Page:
HRsL, like other areas of international law, is subject to the application of these rules. For example, in Al-Adsani v. UKthe ECtHR recognized that the United Kingdom could deny the applicant access to a court due to the rules of sovereign immunity.
Relationship to rules in other areas of international law
This is not limited to the relationship with the DCA. Questions have arisen concerning environmental law and the law of the sea. It should be noted that no State, to date, has chosen to invoke the LOAC in an armed conflict on national territory. The European Court of Human Rights has tackled the question of the relationship with the DCA head on in the case of Hassan v. UKwhich involved detention in Iraq during the International Armed Conflict (IAC) phase.
The DCA must be applicable for the HR organization to take it into account. It is unclear what will happen when the territorial state denies the applicability of the DCA but an assisting state seeks to avail itself of it. The European Court of Human Rights obliges the State itself to invoke the DCA. The view of other agencies is unclear. This can make a difference when invoking the DCA is intended to modify the otherwise applicable rule. It is not clear whether a State must derogate in order to invoke the DCA. The ECHR, obiter, said it was necessary in non-international armed conflicts (NIAC). It should be remembered that much of what happens during an armed conflict has nothing to do with the fighting and is not subject to DCA.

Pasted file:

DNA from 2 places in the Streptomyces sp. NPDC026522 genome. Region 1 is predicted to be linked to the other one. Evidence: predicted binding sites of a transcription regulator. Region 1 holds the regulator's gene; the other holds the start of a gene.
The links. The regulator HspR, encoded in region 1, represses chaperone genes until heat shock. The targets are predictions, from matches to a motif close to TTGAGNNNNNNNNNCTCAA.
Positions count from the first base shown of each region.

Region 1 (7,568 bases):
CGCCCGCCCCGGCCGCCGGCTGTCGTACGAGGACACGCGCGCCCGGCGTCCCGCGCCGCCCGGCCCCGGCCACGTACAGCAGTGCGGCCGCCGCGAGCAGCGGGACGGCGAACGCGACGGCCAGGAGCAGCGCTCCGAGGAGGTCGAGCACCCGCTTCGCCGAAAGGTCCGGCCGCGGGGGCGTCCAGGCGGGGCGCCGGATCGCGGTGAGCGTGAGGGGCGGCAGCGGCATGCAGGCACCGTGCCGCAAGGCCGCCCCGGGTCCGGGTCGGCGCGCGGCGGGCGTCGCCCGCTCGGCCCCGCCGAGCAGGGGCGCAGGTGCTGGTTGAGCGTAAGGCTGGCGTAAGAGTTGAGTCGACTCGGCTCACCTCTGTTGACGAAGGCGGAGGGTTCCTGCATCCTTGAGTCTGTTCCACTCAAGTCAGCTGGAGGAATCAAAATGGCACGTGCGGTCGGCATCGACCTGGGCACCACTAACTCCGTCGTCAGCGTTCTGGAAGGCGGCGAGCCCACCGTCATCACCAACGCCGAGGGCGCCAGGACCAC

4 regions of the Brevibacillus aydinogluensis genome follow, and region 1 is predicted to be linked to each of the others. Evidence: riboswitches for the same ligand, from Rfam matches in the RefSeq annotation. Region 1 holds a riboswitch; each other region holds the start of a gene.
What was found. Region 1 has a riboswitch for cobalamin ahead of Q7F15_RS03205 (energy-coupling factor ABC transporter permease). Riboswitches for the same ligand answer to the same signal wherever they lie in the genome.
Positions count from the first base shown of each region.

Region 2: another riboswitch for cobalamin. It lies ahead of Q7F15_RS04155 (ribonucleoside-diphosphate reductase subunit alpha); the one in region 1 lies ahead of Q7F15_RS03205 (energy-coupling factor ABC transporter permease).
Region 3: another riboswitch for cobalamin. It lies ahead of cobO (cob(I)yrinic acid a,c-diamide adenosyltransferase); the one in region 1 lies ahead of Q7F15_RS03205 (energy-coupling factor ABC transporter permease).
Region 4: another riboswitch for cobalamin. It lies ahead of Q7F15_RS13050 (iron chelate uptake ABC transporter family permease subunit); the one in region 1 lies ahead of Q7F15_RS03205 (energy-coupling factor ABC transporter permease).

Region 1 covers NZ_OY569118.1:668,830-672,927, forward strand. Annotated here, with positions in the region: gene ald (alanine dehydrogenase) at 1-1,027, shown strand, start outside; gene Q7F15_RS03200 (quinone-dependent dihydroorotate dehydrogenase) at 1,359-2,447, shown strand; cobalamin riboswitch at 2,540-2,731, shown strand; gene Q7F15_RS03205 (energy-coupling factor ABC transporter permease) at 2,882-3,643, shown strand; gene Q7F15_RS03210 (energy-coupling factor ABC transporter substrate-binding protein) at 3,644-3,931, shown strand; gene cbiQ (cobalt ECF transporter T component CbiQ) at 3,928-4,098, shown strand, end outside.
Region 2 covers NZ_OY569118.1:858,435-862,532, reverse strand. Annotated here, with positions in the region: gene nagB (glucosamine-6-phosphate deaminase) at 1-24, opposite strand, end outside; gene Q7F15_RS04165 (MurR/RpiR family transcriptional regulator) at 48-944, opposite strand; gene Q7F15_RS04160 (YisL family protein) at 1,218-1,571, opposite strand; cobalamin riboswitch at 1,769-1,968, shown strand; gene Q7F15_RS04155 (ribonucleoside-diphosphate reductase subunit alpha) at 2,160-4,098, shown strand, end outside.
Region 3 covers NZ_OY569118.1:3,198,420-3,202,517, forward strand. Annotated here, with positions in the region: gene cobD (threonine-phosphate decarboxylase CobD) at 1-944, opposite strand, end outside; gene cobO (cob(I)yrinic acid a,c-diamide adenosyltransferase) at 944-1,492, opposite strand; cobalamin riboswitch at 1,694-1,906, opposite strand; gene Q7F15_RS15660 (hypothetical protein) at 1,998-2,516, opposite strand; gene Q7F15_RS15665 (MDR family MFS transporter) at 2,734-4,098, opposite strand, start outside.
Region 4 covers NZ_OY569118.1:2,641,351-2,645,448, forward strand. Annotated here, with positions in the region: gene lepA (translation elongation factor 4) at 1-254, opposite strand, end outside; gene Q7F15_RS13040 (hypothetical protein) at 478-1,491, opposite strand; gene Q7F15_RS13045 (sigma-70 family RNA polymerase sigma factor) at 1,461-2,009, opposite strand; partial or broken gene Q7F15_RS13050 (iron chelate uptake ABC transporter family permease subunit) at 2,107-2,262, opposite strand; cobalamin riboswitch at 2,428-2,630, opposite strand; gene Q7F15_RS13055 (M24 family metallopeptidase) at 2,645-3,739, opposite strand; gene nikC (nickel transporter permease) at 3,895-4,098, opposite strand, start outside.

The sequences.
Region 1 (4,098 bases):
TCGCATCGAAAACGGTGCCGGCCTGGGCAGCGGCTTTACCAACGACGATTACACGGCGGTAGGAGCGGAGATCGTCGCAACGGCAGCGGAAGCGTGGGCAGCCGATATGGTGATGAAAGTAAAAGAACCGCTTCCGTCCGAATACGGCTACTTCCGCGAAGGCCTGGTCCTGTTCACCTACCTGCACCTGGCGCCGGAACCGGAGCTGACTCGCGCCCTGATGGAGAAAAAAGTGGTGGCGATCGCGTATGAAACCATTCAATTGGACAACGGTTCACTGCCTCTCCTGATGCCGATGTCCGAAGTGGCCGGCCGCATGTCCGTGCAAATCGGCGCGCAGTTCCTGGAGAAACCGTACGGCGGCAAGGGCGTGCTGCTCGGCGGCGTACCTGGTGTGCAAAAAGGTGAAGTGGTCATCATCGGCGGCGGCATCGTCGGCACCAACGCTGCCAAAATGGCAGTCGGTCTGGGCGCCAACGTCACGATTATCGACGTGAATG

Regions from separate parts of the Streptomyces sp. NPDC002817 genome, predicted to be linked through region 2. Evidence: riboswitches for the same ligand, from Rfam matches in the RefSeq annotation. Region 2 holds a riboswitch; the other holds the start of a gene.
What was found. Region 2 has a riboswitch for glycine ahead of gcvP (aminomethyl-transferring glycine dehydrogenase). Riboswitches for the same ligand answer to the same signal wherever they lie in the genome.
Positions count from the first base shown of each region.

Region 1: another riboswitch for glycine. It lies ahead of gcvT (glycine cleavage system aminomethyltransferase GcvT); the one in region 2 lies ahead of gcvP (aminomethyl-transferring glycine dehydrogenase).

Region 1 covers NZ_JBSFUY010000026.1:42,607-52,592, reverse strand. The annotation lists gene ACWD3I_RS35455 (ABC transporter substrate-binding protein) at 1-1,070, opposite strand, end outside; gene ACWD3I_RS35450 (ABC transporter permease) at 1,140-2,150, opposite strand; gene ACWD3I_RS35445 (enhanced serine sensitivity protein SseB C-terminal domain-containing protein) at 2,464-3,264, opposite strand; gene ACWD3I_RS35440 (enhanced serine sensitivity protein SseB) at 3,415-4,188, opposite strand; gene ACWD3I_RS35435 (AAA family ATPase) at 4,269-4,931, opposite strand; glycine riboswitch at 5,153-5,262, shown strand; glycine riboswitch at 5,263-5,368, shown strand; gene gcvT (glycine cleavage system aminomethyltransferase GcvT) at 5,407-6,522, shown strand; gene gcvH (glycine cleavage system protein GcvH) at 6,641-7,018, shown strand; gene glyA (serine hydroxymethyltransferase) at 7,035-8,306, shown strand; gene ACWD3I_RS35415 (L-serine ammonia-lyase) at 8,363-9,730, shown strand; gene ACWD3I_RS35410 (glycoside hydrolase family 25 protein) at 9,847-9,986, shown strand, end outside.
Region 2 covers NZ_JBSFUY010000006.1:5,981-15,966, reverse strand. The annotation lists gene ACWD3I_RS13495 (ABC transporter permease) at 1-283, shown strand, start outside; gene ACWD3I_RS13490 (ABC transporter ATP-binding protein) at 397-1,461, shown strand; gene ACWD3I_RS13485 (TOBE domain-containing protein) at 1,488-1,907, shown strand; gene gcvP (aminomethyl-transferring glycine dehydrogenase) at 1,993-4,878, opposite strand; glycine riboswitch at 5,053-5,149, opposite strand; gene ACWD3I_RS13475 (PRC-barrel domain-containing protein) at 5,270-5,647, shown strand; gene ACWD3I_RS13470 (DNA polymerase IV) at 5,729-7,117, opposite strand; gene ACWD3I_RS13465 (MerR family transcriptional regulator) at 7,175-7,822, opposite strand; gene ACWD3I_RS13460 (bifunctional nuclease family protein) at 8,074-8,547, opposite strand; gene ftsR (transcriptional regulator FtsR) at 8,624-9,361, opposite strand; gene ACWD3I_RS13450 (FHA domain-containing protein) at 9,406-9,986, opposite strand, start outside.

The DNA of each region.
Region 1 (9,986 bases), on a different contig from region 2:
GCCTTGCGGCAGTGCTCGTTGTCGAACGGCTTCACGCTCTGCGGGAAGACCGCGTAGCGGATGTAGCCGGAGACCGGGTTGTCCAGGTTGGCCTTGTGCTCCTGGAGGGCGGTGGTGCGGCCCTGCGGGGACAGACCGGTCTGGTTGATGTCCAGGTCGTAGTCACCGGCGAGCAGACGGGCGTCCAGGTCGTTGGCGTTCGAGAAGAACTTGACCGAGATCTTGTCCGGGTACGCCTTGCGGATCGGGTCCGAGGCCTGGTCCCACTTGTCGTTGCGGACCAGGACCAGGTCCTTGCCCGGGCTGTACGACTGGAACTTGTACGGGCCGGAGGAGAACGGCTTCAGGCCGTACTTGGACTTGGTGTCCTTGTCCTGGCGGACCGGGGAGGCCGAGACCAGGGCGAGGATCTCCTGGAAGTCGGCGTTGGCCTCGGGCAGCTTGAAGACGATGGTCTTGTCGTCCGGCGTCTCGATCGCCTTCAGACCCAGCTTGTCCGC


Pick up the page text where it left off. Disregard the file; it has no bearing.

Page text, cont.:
It is much easier for HRsL bodies to heed DCA treaty rules which have been universally (1949 Geneva Conventions) or largely (1977 Additional Protocols) ratified. Due to the greater specificity of the treaty rules in CAIs, particularly with regard to the conduct of hostilities, it is easier for a human rights body to take into account the DCA rules in CAIs than in the CANIs. It is unclear what attitude HDR bodies will take to alleged customary rules, always assuming that the state can prove that the alleged rule exists.
Top down solutions will not work. The relative importance of DCA depends on a series of factors. Remember, this is not DCA or HRsL; HRsL still applies. This can be summed up by saying that the closer the alleged violation was to active hostilities, the greater the focus will be on DCA. In CAIs, this can be extended to all relations between armies. Three examples will illustrate how the principle works. These are speculative, given current case law, but the direction of travel seems clear.